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Acromegaly - Symptoms

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What are the Symptoms of Acromegaly?

The development of symptoms in acromegaly varies from patient to patient. Symptoms tend to develop gradually and the changes may not be noticed for years.

Symptoms can develop due to both the increase in growth hormone levels and the physical presence of the growing tumor in the brain. The effects of acromegaly can be very distressing and unpleasant, but most can be improved or reversed with treatment.

The abnormal growth hormone production leads to overproduction of another substance, IGF-I, which stimulates growth of bones and other tissues in the body. This can cause your hands, feet, and other parts of your body to enlarge. You may find that rings become tighter or need to be cut off and shoe size may increase. Overgrowth of tissue in the hands can cause nerves to be compressed, resulting in tingling or pains in the hands – known as carpal tunnel syndrome. Your facial features may change, perhaps making the jaw and forehead more prominent and enlarging the lips, nose and tongue. Skin may become thick and oily and excessive sweating can be a problem. Headaches are also a common symptom.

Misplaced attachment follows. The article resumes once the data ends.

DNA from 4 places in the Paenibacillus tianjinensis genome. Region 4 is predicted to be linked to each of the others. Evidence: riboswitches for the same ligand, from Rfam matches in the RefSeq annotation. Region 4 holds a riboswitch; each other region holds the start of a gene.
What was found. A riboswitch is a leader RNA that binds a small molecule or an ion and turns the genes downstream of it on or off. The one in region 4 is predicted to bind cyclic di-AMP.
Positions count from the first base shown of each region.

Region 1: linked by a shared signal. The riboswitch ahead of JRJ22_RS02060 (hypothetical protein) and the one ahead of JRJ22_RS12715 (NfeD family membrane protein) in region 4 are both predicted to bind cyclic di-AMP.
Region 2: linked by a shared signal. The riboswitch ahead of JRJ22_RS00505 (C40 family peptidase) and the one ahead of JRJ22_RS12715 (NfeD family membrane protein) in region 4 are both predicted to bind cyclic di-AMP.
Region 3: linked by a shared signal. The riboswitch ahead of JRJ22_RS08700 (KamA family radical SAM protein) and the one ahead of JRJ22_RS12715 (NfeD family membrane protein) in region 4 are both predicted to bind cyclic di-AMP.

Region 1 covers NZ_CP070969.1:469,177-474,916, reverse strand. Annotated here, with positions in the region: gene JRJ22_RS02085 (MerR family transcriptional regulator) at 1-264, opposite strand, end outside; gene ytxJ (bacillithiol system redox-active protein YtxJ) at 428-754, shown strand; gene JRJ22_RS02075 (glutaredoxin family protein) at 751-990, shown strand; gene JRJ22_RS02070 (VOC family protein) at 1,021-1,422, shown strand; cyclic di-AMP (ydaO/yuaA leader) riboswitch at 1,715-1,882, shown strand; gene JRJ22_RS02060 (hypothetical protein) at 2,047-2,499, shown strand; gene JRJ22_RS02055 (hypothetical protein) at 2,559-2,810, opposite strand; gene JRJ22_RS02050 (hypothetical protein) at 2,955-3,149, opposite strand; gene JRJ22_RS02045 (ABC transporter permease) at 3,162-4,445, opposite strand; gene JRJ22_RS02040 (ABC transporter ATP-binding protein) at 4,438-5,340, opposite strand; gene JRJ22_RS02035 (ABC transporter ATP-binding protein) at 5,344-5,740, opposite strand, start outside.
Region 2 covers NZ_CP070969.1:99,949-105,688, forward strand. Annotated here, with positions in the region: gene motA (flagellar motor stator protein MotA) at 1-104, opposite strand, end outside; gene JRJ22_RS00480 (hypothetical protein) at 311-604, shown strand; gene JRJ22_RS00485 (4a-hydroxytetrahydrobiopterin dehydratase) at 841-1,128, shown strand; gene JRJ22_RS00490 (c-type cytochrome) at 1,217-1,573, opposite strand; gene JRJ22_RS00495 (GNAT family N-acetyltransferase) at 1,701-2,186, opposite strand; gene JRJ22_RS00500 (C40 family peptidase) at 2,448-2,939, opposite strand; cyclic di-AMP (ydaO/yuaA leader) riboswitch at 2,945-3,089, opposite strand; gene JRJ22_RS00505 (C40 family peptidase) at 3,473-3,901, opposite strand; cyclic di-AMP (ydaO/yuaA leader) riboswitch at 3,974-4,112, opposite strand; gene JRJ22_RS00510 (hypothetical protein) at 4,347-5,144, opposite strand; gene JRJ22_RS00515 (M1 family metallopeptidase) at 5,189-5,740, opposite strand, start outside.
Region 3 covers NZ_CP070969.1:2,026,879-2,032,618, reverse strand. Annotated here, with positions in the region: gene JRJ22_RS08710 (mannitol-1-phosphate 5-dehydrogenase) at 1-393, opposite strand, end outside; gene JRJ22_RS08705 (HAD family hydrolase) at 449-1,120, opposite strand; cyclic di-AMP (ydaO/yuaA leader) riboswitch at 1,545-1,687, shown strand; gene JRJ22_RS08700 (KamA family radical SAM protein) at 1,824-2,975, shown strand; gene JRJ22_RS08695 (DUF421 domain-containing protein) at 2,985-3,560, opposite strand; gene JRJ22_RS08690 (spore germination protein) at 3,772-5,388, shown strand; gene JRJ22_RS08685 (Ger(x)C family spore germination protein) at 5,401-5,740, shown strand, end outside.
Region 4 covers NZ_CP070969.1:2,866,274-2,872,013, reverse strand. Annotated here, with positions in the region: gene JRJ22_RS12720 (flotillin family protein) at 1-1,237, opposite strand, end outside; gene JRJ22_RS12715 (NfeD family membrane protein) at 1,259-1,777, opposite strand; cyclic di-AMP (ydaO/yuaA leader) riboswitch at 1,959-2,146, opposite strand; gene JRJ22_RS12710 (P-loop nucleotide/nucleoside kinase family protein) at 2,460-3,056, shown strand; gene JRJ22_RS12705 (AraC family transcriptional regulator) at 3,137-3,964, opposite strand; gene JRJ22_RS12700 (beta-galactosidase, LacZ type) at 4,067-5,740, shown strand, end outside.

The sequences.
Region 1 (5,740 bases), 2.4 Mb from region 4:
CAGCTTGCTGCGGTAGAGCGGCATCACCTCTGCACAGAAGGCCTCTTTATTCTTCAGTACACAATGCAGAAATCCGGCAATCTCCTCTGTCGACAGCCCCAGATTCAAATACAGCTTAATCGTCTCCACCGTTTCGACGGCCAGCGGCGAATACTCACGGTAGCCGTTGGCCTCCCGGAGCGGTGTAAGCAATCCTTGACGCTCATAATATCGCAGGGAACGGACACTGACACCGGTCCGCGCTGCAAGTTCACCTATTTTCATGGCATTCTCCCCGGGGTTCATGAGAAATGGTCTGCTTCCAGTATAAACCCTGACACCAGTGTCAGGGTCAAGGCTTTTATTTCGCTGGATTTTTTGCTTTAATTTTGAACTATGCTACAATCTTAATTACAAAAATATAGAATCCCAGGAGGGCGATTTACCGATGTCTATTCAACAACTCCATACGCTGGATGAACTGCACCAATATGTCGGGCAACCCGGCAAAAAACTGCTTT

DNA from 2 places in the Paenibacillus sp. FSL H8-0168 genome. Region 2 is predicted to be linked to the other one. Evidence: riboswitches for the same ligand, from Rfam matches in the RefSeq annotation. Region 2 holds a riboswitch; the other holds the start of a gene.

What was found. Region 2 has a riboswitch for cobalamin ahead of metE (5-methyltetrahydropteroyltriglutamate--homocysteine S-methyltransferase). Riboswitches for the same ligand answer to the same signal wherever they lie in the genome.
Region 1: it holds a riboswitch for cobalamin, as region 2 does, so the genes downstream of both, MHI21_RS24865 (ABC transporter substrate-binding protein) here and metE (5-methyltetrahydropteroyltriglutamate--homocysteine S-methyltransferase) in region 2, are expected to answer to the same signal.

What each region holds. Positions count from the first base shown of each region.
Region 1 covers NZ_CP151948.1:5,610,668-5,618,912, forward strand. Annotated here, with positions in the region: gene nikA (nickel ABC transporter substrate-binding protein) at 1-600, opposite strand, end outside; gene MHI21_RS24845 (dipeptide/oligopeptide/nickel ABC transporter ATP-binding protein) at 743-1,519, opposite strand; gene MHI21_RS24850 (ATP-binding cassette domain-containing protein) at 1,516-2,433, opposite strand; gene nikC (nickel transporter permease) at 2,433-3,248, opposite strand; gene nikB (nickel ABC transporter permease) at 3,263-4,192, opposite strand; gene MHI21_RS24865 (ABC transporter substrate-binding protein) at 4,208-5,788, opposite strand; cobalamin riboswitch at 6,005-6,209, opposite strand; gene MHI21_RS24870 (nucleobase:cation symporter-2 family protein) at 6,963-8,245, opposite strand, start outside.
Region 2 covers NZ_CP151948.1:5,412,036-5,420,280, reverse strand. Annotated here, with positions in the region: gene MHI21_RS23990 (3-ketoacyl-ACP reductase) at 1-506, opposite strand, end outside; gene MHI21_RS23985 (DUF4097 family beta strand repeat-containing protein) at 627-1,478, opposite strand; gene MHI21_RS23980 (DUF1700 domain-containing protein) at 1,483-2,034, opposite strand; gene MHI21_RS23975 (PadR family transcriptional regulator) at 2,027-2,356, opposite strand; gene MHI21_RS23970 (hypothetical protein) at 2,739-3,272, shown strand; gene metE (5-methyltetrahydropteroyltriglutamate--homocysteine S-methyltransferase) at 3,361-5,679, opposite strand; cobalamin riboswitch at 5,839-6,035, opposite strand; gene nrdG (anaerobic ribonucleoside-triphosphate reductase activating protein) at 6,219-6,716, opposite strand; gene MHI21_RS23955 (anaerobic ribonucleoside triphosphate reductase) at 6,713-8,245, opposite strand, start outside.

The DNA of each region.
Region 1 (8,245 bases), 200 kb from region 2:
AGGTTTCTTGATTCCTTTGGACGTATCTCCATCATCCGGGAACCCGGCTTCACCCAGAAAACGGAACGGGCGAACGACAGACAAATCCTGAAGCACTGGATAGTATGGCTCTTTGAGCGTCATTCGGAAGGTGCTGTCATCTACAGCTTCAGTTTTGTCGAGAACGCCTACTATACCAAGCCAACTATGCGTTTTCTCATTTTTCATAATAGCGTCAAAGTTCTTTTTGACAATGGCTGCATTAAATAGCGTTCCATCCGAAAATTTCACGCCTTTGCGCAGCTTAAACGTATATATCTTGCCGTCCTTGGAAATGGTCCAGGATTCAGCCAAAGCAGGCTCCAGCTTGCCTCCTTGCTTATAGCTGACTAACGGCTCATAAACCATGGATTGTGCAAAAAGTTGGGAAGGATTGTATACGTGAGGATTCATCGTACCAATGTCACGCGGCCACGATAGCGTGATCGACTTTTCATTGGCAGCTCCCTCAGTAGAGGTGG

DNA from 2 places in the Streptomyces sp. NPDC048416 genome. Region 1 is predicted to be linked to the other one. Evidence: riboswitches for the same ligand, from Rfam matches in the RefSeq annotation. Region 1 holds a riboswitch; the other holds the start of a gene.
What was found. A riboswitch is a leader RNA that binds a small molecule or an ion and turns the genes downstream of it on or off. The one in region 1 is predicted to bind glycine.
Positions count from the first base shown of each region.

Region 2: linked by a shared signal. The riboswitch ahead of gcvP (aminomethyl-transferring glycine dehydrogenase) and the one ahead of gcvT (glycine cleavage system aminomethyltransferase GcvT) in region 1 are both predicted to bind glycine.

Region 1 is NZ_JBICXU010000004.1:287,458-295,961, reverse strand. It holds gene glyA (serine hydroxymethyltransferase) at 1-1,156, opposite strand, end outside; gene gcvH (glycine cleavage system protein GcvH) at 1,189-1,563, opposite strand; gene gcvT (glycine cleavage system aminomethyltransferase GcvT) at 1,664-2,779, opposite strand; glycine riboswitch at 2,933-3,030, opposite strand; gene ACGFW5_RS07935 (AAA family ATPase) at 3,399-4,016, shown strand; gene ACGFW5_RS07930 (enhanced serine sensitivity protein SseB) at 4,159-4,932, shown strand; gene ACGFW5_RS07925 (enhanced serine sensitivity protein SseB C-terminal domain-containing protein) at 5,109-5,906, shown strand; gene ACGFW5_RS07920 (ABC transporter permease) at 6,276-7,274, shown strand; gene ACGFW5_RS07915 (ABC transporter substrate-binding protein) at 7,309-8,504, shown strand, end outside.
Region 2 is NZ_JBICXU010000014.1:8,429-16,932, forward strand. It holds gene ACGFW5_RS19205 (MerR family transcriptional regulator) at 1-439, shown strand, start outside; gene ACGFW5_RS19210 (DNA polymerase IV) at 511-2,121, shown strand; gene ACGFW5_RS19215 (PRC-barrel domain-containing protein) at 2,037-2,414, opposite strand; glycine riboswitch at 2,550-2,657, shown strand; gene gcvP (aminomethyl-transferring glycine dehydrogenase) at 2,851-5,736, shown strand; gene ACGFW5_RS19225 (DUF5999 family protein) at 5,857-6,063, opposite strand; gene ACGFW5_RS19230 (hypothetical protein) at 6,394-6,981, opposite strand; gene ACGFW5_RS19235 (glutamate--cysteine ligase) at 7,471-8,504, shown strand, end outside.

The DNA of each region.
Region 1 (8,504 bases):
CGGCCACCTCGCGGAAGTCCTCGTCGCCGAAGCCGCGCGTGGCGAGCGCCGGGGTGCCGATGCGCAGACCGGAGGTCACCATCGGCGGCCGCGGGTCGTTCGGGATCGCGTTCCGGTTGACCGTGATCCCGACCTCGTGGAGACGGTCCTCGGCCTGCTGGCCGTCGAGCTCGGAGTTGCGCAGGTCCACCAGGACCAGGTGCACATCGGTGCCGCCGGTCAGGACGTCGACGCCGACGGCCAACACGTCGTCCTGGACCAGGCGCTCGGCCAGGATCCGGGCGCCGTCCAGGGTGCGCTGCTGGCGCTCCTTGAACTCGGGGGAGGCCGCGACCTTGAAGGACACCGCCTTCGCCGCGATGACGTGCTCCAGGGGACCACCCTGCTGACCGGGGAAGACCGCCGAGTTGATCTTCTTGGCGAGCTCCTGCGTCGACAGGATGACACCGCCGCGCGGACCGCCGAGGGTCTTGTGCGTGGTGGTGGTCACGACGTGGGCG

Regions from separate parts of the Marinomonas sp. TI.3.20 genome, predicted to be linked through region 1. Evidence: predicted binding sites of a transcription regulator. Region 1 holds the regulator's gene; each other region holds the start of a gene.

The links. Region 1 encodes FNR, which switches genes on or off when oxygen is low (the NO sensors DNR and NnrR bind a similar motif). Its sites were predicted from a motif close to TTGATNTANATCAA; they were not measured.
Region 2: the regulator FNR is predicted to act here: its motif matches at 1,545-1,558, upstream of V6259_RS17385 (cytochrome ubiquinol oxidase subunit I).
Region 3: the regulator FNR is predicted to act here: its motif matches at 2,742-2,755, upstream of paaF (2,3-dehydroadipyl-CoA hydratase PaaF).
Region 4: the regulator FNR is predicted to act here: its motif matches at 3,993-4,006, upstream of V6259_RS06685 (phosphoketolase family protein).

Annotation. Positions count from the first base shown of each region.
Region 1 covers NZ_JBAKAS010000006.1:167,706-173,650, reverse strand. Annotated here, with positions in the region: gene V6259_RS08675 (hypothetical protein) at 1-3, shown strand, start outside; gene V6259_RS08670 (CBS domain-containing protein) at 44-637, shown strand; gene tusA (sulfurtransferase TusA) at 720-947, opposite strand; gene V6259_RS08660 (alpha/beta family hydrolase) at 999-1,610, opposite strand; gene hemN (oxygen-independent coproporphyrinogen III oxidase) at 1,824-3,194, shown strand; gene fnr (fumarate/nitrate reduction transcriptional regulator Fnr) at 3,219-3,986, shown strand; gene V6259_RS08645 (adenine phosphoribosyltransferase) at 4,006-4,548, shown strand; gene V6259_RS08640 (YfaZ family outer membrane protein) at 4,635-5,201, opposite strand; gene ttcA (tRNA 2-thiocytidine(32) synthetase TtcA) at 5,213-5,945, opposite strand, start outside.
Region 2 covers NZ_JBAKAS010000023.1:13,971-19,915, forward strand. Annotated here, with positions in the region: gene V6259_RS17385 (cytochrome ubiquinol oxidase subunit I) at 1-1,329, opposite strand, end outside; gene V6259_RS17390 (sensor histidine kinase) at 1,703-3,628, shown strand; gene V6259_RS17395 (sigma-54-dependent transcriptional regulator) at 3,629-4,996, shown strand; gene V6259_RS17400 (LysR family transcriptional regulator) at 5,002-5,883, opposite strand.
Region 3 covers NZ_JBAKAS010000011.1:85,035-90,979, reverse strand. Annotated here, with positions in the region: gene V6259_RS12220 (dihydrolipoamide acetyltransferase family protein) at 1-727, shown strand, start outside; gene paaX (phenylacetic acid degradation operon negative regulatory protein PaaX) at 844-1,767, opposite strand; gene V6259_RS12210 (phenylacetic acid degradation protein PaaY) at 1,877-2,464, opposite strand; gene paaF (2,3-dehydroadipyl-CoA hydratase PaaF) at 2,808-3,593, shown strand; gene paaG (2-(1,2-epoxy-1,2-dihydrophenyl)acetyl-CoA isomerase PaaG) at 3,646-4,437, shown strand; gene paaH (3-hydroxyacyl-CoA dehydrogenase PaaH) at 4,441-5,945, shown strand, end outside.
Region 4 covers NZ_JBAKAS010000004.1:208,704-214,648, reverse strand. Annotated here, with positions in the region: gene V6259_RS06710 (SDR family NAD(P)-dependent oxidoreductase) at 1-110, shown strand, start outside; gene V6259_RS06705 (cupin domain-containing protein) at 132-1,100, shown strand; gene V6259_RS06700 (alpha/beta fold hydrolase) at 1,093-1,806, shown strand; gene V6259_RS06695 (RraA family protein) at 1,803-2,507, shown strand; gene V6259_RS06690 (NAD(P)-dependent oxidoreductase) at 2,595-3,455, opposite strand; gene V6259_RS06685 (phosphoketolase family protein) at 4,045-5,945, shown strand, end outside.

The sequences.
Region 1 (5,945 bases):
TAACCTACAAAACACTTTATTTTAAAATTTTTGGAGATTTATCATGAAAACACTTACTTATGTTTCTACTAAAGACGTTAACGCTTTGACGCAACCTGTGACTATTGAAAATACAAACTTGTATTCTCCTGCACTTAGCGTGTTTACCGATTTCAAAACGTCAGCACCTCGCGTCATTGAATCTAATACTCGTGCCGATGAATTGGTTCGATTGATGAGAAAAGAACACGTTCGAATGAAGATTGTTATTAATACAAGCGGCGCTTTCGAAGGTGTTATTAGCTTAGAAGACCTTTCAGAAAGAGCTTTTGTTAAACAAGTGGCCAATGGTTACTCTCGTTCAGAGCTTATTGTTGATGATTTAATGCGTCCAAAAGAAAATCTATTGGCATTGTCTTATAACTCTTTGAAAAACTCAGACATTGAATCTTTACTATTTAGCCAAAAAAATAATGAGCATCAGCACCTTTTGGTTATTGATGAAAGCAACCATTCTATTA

As the tumor grows it may cause headaches or impair peripheral vision as it presses on nearby nerves that run from the eyes to the brain. The tumor may damage the rest of the pituitary gland and cause underproduction of other hormones. The pituitary regulates many body processes and damage to it in this way commonly results in problems with impotence, infertility, or irregular periods.

Click on the image below for an idea of how vision may be disturbed in acromegaly Landscape with disturbed peripherial vision

Acromegalic and non-acromegalic GH levels

In addition to physical symptoms, acromegaly can be emotionally very traumatic. Symptoms such as loss of libido, exhaustion and changing body image can be stressful, particularly as there may be some time before correct diagnosis and discussion of treatment. Even after this, anxiety about anticipated surgery so close to the brain and an understanding that recovery can take a while for some people can be difficult to cope with.